Who Knew Serbia Makes Good Wine: A Tour Around The Serbian Countryside Trying All The Tasty Serbian Wines!

Dan & I are big wine fans, and we love trying wine in less popular wine destinations. For example, we’ve done wine tours in South Africa, Montenegro, and Mendoza, to name a few. We spent a long weekend in Belgrade, Serbia last fall and upon researching for our trip, learned that Serbia has a wine country! Yes, Serbia has a wine country (actually multiple ones!) that is quite good, complete with its own indigenous grapes! As such, we promptly booked a wine tour.

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Sparking wine tasting at Aleksandrović Vineyards!

Our tour, which we did with Private Serbia Tours, took us around the Šumadija wine region in central Serbia to three different wineries. It was actually supposed to have been four wineries, but one was unexpectedly closed due to a sewage issue… Our tour started early in the morning with a pick up at our hotel in Belgrade. We were the only two on the tour, so after the pick up, we drove about an hour outside of Belgrade to visit the first winery. The drive was on a modern highway, and our guide told us that we were only a six hour drive from Thessoloniki. Had I know that, I would have tried to squeeze in some Greece on this trip! Once we got off the highway, the countryside was quite different than Belgrade. Few modern cards; lots of tractors and horse drawn contraptions.

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The Serbian countryside.

We reached Despotika Winery, our first stop on this tour, about an hour or so after our pickup! Despotika is a young and hip winery, making grapes with both traditional (i.e. French) grapes and indigenous Serbian grapes. Despotika’s theme is – “We’re still not the oldest, biggest and most famous, but we decided to be the best.” Love it, and also love that Despotika lived up to this theme! In addition to being the best, Despotika is designed to be really cool, and the owners have put a lot of work into this place. Lots of art and cool architecture. This would be a fabulous place for a wedding!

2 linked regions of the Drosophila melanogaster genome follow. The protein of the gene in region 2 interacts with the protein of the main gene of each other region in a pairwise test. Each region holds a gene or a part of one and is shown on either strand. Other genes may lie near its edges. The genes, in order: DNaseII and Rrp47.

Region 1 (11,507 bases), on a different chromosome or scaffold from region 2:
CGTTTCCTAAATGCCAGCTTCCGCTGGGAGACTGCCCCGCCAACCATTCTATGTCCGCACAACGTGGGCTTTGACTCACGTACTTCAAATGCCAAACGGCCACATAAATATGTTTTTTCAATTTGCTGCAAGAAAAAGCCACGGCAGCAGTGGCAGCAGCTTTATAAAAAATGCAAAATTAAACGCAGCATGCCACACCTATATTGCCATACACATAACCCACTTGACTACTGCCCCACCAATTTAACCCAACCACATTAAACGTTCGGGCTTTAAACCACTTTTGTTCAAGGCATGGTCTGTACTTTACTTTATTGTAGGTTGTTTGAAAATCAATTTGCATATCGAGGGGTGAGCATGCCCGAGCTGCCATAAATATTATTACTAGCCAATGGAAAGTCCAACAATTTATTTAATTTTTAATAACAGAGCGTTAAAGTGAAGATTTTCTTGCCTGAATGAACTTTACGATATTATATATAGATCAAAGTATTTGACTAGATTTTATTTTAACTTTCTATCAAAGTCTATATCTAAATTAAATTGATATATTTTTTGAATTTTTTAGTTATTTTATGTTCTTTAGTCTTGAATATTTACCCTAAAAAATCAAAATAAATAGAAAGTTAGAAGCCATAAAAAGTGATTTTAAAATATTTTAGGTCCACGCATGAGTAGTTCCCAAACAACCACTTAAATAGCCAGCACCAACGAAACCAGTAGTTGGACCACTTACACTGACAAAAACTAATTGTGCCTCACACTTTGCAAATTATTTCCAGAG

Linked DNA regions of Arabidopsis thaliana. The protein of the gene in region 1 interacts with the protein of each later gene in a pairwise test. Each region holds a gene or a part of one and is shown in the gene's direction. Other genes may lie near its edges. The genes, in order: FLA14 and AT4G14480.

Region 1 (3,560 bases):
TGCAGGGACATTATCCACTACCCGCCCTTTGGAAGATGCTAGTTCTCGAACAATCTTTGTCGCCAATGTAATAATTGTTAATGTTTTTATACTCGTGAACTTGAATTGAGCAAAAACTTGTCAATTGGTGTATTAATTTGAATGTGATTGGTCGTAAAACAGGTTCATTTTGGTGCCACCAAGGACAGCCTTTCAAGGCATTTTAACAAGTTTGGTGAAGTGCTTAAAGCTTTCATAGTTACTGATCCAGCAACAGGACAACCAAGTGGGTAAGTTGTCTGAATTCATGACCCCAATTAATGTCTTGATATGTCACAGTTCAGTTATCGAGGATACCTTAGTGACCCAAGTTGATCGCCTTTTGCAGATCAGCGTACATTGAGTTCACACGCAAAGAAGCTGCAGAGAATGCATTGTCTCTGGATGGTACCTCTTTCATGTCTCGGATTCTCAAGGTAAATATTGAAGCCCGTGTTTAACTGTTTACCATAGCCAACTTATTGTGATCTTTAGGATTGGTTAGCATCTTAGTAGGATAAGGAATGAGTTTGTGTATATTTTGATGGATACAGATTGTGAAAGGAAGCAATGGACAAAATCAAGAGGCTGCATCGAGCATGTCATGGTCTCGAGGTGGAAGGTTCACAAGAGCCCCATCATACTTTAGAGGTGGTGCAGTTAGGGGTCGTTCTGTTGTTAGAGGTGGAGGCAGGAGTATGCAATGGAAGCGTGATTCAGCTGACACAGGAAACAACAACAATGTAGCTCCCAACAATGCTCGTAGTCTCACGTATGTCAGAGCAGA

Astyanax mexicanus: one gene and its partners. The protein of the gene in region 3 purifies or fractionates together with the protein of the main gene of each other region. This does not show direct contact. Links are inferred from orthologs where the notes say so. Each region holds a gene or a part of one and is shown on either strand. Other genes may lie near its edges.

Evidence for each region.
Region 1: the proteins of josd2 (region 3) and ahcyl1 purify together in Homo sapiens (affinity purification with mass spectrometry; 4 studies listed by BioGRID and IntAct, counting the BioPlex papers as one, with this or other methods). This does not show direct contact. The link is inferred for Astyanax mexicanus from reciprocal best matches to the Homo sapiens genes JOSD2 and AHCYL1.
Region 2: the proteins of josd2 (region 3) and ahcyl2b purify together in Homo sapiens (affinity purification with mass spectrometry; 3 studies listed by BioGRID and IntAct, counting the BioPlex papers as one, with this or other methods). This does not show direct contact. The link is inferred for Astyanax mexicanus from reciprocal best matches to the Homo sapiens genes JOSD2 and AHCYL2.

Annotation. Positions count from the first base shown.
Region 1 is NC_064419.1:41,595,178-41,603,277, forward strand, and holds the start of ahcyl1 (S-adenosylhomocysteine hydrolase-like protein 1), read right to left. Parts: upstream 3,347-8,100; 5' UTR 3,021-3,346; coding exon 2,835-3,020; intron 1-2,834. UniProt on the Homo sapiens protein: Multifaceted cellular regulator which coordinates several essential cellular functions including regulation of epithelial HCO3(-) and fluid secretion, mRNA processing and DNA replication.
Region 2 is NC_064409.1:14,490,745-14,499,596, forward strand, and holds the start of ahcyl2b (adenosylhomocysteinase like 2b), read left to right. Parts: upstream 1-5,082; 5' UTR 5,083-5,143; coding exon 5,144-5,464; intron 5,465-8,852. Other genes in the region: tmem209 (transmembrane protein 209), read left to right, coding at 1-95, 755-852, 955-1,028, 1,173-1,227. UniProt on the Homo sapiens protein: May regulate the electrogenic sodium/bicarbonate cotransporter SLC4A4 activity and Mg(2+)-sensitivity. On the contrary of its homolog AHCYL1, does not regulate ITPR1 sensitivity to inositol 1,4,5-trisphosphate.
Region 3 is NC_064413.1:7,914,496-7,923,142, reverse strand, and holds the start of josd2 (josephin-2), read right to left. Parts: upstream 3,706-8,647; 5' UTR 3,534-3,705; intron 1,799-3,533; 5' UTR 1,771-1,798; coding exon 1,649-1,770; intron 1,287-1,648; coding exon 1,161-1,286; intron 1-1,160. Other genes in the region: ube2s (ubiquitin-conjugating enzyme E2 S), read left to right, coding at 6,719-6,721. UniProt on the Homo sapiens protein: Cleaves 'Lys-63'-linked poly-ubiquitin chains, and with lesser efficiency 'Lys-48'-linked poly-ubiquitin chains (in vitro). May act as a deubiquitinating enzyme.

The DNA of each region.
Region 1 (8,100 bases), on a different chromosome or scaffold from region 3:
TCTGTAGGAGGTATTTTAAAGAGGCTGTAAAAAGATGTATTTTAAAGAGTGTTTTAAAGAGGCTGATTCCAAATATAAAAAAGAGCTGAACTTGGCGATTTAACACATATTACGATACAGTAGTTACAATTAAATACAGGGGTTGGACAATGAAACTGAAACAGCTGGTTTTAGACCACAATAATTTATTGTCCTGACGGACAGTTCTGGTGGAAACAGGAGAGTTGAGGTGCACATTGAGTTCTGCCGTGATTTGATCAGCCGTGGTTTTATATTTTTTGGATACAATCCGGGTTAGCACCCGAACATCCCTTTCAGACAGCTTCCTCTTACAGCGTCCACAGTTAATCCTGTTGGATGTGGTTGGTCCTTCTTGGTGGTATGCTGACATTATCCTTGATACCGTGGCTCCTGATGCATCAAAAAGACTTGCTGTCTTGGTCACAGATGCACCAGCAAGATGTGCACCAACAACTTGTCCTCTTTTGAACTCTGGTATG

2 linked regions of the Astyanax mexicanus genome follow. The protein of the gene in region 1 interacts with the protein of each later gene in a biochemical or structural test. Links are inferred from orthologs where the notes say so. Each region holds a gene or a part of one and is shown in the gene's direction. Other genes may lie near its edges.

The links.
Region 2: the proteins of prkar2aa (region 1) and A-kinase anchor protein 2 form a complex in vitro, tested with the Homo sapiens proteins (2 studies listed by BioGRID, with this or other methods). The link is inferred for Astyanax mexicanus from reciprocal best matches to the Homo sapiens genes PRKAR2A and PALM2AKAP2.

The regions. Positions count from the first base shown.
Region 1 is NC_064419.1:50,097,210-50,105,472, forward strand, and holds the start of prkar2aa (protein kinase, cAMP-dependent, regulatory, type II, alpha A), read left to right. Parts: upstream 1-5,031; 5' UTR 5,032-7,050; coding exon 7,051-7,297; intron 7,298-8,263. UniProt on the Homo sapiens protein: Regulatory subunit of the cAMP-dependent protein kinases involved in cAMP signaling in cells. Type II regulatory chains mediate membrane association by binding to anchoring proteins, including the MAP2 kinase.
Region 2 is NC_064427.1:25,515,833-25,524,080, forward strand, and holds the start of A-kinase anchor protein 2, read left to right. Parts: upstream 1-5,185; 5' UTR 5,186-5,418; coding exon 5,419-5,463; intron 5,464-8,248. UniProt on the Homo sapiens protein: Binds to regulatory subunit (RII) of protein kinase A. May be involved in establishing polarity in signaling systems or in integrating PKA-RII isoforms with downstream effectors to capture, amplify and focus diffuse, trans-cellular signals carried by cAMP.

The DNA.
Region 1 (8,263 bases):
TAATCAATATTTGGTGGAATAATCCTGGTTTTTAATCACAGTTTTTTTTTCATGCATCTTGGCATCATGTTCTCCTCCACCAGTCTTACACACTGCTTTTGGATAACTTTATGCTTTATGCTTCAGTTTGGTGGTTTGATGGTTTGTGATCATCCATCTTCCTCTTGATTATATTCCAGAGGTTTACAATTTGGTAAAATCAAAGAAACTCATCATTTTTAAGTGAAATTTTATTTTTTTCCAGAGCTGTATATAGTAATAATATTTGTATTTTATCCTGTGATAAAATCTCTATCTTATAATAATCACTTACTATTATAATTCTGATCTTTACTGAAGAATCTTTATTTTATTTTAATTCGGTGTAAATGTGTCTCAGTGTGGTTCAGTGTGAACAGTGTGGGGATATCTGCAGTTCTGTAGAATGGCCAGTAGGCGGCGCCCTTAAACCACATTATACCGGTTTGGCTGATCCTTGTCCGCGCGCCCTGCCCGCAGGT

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Welcome to Despotika (that’s Despotika in Serbian Cyrillic on the flags).

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One of the cool art installations on the property.

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Despotika’s vineyards.

Our tour of Despotika began with a walk through the property, which included sightings of grapes being harvested and the extensive wine cellar, and ended with a tasting – and by tasting I mean nearly a full glass – of seven wines. Yes, seven wines.  The tasting was a mix between white and reds and well known grapes and local varieties. The entirety of the tour took about 1.5 hours, and Despotika ended up being our favorite stop on the tour! I think Despotika had the coolest grounds and the best wine (true to its slogan!).

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Barrel room.

Despotika also has a really interesting wine museum with lots of Serbian wine artifacts that we visited as part of the tour and a decent gift shop. Very interesting. Pro tip – buy Despotika wine at the vineyard. Prices at the vineyard were wayyy better than at the airport.

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A really cool glass grape piece from Despotika’s museum. Would love this for my house!

After drinking a lot of good wine at Despotika, our guide drove us to the capital of the Šumadija region, Topola, for a visit to the well-known King’s Winery. The King’s Winery is part Serbian wine museum and part small winery. The King’s Winery started years ago when the Serbian Royal Family grew grapes on the surrounding hills and produced Trijumf (the name is currently in use by winery Aleksandrović) wine. Production stopped due to the conflicts in the area in the late 1900s, but picked back up in the early 2000s. Today, the King’s Winery produces a limited amount of wine each year, which you can purchase on the property.

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The King’s Winery.